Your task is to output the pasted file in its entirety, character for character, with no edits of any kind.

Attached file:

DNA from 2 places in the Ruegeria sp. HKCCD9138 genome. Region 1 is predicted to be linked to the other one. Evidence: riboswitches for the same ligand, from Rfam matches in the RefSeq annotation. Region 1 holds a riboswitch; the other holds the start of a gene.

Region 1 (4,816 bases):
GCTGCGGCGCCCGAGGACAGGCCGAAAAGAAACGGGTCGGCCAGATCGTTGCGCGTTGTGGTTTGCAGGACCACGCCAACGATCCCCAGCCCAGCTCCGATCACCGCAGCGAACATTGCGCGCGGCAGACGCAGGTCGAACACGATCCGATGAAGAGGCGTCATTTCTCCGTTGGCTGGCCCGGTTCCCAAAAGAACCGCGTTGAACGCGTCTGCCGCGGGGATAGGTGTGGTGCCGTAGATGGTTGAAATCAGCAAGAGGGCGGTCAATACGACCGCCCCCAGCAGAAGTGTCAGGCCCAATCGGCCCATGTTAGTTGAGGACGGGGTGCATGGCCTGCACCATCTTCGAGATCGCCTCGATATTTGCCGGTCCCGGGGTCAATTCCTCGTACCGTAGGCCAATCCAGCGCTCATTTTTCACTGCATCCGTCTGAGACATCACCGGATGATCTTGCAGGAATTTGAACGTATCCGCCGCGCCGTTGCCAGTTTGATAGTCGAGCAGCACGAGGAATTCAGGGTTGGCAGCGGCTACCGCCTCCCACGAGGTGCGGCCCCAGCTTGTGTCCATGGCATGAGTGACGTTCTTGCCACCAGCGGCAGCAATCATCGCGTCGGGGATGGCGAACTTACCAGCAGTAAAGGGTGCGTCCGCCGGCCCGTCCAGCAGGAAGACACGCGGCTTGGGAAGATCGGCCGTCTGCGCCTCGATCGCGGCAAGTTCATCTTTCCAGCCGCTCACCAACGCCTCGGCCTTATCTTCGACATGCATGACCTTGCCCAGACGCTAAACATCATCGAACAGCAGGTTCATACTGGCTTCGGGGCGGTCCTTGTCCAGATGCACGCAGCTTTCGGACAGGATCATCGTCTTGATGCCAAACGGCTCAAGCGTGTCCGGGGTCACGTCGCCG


DNA from 2 places in the Ruegeria sp. HKCCD9138 genome. Region 1 is predicted to be linked to the other one. Evidence: riboswitches for the same ligand, from Rfam matches in the RefSeq annotation. Region 1 holds a riboswitch; the other holds the start of a gene.

Region 1 (4,816 bases):
GCTGCGGCGCCCGAGGACAGGCCGAAAAGAAACGGGTCGGCCAGATCGTTGCGCGTTGTGGTTTGCAGGACCACGCCAACGATCCCCAGCCCAGCTCCGATCACCGCAGCGAACATTGCGCGCGGCAGACGCAGGTCGAACACGATCCGATGAAGAGGCGTCATTTCTCCGTTGGCTGGCCCGGTTCCCAAAAGAACCGCGTTGAACGCGTCTGCCGCGGGGATAGGTGTGGTGCCGTAGATGGTTGAAATCAGCAAGAGGGCGGTCAATACGACCGCCCCCAGCAGAAGTGTCAGGCCCAATCGGCCCATGTTAGTTGAGGACGGGGTGCATGGCCTGCACCATCTTCGAGATCGCCTCGATATTTGCCGGTCCCGGGGTCAATTCCTCGTACCGTAGGCCAATCCAGCGCTCATTTTTCACTGCATCCGTCTGAGACATCACCGGATGATCTTGCAGGAATTTGAACGTATCCGCCGCGCCGTTGCCAGTTTGATAGTCGAGCAGCACGAGGAATTCAGGGTTGGCAGCGGCTACCGCCTCCCACGAGGTGCGGCCCCAGCTTGTGTCCATGGCATGAGTGACGTTCTTGCCACCAGCGGCAGCAATCATCGCGTCGGGGATGGCGAACTTACCAGCAGTAAAGGGTGCGTCCGCCGGCCCGTCCAGCAGGAAGACACGCGGCTTGGGAAGATCGGCCGTCTGCGCCTCGATCGCGGCAAGTTCATCTTTCCAGCCGCTCACCAACGCCTCGGCCTTATCTTCGACATGCATGACCTTGCCCAGACGCTAAACATCATCGAACAGCAGGTTCATACTGGCTTCGGGGCGGTCCTTGTCCAGATGCACGCAGCTTTCGGACAGGATCATCGTCTTGATGCCAAACGGCTCAAGCGTGTCCGGGGTCACGTCGCCG